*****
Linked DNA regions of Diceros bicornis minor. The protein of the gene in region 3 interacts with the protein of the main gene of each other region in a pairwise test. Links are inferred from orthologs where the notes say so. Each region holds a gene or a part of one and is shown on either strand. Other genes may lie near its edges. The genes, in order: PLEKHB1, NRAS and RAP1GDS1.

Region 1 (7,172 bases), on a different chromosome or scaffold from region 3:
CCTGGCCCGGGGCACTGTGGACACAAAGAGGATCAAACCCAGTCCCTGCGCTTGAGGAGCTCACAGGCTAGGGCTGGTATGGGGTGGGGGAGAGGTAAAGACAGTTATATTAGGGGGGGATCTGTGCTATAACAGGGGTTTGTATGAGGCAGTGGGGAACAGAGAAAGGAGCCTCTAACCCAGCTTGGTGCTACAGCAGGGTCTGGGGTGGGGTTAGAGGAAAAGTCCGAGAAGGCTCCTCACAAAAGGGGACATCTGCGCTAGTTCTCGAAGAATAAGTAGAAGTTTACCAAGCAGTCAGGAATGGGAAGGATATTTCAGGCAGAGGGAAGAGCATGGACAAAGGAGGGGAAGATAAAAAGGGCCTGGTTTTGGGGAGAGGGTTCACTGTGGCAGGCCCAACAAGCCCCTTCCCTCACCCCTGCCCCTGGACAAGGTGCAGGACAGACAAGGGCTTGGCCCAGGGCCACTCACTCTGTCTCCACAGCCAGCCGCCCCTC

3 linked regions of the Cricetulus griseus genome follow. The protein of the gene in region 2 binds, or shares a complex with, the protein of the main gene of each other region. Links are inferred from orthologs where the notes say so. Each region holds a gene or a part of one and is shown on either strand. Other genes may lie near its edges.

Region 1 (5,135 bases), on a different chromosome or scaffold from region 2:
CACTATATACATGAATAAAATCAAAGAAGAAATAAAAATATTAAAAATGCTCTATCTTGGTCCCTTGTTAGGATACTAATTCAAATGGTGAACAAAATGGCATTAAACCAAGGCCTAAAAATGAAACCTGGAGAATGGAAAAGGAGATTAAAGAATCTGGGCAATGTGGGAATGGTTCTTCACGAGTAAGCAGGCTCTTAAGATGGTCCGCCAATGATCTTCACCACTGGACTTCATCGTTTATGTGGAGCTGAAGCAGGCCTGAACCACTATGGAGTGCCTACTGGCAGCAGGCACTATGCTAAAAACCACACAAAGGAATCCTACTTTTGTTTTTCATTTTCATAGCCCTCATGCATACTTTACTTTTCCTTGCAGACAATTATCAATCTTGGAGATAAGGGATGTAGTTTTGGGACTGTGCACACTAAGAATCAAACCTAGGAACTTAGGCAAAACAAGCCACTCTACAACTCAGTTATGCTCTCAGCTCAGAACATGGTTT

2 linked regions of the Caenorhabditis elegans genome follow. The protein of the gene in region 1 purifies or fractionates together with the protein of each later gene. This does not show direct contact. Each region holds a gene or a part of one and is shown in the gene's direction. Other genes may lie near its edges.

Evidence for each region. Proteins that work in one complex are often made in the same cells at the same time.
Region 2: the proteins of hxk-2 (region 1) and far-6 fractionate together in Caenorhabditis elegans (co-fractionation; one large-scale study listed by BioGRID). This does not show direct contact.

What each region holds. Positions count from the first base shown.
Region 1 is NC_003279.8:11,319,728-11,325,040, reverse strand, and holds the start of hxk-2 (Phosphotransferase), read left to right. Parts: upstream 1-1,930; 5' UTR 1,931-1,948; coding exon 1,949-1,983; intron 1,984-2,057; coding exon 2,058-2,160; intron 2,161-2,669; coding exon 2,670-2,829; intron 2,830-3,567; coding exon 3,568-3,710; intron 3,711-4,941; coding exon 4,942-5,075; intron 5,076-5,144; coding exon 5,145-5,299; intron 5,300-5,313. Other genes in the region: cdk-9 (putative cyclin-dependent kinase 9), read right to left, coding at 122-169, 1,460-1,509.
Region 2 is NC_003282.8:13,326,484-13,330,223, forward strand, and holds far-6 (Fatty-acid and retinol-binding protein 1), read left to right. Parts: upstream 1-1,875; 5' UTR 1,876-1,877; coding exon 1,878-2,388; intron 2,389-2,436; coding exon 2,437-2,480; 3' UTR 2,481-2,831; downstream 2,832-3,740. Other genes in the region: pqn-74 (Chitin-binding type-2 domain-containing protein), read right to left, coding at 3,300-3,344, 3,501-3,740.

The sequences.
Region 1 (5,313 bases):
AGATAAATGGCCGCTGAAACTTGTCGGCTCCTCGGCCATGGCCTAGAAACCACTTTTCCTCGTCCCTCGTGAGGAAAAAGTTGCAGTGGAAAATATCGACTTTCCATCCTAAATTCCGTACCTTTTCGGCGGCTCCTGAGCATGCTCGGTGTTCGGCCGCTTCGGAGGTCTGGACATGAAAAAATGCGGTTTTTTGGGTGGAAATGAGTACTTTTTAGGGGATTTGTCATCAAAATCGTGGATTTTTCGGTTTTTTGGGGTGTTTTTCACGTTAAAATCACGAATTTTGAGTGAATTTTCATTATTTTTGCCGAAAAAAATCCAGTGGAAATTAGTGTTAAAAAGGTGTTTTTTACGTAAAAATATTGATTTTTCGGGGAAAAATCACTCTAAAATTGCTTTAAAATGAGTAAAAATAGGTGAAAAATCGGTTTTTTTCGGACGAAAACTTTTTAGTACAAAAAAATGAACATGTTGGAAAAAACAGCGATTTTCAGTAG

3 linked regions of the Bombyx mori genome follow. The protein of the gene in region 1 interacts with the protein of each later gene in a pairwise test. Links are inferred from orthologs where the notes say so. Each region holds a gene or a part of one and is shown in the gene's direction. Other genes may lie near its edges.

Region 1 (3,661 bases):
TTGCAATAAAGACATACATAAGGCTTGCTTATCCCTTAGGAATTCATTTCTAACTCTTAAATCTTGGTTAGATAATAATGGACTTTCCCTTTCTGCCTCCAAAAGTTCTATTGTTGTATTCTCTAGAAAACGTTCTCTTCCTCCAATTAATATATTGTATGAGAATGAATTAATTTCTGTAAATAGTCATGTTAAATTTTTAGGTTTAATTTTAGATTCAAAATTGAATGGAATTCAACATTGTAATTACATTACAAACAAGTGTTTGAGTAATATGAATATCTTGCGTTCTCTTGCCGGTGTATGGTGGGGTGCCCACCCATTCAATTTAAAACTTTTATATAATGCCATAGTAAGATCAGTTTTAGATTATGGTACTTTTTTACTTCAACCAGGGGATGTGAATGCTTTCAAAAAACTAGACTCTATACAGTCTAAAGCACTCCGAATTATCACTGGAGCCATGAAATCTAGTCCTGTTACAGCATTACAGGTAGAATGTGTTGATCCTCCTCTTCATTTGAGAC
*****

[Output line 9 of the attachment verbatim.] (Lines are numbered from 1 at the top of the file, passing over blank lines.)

Region 2: the proteins of hxk-2 (region 1) and far-6 fractionate together in Caenorhabditis elegans (co-fractionation; one large-scale study listed by BioGRID). This does not show direct contact.